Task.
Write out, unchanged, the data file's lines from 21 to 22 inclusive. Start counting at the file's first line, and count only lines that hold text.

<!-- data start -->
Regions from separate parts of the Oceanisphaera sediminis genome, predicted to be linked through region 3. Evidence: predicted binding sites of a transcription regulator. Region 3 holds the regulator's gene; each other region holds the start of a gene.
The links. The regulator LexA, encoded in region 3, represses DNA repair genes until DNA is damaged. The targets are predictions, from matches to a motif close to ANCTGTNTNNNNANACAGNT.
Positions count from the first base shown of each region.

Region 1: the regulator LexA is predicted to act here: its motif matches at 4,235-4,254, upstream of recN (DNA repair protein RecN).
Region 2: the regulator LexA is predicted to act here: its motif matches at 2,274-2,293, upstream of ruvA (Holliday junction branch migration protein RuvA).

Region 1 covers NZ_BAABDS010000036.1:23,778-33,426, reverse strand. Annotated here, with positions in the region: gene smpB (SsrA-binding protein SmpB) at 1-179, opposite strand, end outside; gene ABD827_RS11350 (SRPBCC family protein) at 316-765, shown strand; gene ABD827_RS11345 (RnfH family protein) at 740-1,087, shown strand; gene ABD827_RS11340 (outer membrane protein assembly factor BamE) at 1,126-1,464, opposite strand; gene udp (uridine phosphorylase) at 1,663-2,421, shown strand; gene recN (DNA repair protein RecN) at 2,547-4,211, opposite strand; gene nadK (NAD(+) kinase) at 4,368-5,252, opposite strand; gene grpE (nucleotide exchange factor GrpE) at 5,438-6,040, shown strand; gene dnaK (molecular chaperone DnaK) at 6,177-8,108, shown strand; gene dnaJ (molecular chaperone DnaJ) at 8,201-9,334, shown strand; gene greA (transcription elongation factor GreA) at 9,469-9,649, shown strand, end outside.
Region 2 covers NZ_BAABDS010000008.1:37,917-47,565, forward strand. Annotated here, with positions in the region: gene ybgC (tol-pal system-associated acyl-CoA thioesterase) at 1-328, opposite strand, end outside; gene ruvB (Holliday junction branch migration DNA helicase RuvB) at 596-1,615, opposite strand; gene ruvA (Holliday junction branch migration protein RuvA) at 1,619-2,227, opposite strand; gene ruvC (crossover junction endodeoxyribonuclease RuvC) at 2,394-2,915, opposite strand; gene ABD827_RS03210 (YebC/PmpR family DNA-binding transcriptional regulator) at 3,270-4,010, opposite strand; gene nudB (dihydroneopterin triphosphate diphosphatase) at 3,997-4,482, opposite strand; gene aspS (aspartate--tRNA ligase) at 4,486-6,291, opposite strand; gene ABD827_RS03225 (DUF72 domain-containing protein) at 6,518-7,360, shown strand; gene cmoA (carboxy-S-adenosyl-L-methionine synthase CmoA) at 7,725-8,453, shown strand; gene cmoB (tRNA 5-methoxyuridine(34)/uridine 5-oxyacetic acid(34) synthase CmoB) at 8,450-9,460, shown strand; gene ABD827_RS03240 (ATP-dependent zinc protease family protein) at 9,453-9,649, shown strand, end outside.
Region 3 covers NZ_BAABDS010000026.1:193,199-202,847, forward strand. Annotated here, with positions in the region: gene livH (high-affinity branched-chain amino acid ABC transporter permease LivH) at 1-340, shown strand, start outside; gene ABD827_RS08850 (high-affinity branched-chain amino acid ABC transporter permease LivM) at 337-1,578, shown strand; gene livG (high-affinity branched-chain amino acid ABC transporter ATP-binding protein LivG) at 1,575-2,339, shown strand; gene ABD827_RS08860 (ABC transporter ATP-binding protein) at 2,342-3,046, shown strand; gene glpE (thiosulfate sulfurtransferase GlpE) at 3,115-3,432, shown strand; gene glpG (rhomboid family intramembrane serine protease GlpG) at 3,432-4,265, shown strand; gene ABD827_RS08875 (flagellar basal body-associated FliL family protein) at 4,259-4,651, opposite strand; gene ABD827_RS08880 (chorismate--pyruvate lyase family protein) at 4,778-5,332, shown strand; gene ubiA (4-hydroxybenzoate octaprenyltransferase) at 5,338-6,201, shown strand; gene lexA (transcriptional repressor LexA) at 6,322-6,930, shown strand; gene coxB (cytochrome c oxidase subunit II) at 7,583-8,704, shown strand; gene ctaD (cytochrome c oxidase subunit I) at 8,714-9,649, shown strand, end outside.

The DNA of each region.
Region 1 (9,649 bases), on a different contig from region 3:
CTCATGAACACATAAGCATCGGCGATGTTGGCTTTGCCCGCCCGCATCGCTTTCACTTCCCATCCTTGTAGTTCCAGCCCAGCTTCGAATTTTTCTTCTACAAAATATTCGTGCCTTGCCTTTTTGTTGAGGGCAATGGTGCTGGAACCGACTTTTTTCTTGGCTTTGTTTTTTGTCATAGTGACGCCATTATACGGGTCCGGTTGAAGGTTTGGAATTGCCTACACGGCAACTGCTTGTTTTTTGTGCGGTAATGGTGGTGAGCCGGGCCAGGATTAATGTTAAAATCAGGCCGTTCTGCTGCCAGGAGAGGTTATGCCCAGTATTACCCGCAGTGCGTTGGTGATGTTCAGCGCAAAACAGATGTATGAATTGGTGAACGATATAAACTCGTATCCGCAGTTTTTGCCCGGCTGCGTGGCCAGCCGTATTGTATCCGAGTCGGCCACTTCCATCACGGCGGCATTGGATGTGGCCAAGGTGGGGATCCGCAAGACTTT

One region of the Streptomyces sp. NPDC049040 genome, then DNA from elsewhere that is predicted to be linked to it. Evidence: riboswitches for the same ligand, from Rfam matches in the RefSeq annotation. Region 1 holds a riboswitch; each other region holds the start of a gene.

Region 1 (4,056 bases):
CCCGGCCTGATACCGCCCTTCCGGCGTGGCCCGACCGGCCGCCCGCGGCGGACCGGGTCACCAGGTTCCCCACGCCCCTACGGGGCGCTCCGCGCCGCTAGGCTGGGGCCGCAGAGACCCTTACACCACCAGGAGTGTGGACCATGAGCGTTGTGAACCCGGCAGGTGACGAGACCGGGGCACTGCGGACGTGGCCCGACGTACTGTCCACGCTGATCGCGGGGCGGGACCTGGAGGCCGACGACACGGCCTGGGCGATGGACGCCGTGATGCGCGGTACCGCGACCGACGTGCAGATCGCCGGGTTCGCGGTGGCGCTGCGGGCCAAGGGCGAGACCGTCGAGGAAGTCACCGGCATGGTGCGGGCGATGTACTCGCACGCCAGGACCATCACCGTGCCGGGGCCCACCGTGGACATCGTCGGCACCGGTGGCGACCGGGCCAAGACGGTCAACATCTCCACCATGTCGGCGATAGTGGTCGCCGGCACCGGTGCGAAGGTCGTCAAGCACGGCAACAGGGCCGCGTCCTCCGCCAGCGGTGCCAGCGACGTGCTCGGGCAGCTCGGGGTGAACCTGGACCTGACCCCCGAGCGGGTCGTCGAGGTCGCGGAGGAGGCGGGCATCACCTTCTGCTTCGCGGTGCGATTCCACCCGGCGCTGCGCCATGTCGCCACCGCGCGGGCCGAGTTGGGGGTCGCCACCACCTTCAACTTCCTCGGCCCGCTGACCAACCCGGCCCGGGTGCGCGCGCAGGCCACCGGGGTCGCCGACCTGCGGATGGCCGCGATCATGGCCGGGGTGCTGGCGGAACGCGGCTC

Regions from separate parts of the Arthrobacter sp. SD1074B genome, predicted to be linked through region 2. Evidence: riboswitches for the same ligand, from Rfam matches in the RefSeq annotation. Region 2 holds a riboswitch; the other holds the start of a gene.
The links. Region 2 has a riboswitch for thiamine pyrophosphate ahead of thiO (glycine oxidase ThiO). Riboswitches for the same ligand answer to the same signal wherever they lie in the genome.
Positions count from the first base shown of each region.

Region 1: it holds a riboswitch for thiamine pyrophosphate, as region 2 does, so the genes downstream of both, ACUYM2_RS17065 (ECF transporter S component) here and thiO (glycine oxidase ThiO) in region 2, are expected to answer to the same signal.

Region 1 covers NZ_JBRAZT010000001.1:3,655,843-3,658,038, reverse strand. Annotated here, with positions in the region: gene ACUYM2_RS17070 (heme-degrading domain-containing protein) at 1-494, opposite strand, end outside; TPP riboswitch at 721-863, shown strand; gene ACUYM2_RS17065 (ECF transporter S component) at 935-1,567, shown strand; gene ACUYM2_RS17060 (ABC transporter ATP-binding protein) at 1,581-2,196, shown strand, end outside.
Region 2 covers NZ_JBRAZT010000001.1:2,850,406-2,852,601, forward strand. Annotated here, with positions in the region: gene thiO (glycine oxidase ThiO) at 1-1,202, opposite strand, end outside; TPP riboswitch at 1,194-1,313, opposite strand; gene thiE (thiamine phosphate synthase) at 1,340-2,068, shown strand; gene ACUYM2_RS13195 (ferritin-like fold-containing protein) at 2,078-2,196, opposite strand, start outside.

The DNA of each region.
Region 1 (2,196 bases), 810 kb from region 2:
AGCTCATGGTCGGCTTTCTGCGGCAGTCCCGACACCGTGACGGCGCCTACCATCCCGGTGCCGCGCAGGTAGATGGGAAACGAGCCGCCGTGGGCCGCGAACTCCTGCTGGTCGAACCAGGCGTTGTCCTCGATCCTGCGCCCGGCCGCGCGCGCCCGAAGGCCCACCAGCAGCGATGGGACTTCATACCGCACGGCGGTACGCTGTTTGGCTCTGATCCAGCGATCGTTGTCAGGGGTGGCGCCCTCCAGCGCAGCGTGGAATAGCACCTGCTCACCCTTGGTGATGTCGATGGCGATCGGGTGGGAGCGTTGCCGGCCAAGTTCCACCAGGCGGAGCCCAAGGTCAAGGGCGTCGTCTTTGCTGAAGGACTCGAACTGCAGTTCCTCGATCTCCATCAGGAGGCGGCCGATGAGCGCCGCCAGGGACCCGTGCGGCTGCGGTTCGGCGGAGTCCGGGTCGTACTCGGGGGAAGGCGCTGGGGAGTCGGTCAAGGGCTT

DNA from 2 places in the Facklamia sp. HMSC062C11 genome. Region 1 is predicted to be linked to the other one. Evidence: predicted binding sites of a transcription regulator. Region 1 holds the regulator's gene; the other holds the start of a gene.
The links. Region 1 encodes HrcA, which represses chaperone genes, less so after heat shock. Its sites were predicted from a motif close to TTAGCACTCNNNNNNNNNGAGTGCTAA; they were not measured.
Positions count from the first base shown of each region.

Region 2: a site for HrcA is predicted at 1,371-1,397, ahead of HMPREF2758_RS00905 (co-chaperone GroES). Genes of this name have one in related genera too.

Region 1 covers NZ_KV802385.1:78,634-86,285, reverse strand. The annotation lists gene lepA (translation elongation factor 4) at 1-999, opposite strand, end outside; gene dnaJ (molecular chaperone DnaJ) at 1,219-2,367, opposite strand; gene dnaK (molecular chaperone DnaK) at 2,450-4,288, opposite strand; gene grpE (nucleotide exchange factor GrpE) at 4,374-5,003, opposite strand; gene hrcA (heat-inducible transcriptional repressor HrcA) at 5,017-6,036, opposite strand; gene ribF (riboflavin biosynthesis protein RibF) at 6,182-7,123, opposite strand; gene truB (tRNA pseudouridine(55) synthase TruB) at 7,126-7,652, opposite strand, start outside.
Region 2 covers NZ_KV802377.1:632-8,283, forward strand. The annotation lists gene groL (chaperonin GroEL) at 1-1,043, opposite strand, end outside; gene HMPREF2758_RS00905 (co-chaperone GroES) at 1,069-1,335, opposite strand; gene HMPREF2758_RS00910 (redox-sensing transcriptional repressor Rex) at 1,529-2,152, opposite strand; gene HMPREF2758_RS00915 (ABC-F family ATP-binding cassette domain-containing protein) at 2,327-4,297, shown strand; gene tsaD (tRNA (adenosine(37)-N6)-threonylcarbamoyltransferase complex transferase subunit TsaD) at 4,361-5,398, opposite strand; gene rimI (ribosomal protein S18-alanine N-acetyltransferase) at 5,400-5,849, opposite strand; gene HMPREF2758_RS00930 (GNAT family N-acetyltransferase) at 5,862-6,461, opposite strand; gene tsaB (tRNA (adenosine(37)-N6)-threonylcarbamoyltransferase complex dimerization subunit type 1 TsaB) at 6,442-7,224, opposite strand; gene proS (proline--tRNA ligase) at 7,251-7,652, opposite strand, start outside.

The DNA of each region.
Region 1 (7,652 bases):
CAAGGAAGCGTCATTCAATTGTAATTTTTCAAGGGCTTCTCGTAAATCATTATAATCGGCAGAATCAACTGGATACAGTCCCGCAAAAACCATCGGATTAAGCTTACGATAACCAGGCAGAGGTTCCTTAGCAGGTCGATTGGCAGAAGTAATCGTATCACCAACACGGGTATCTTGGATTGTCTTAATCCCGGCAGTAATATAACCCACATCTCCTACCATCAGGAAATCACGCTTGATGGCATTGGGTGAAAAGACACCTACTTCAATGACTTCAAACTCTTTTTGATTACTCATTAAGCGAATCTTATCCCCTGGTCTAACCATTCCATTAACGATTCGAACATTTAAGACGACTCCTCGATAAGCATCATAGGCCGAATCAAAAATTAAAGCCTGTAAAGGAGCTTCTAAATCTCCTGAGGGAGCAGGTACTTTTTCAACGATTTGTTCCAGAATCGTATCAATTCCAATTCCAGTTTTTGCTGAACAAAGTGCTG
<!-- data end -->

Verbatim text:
The DNA of each region.
Region 1 (2,196 bases), 810 kb from region 2: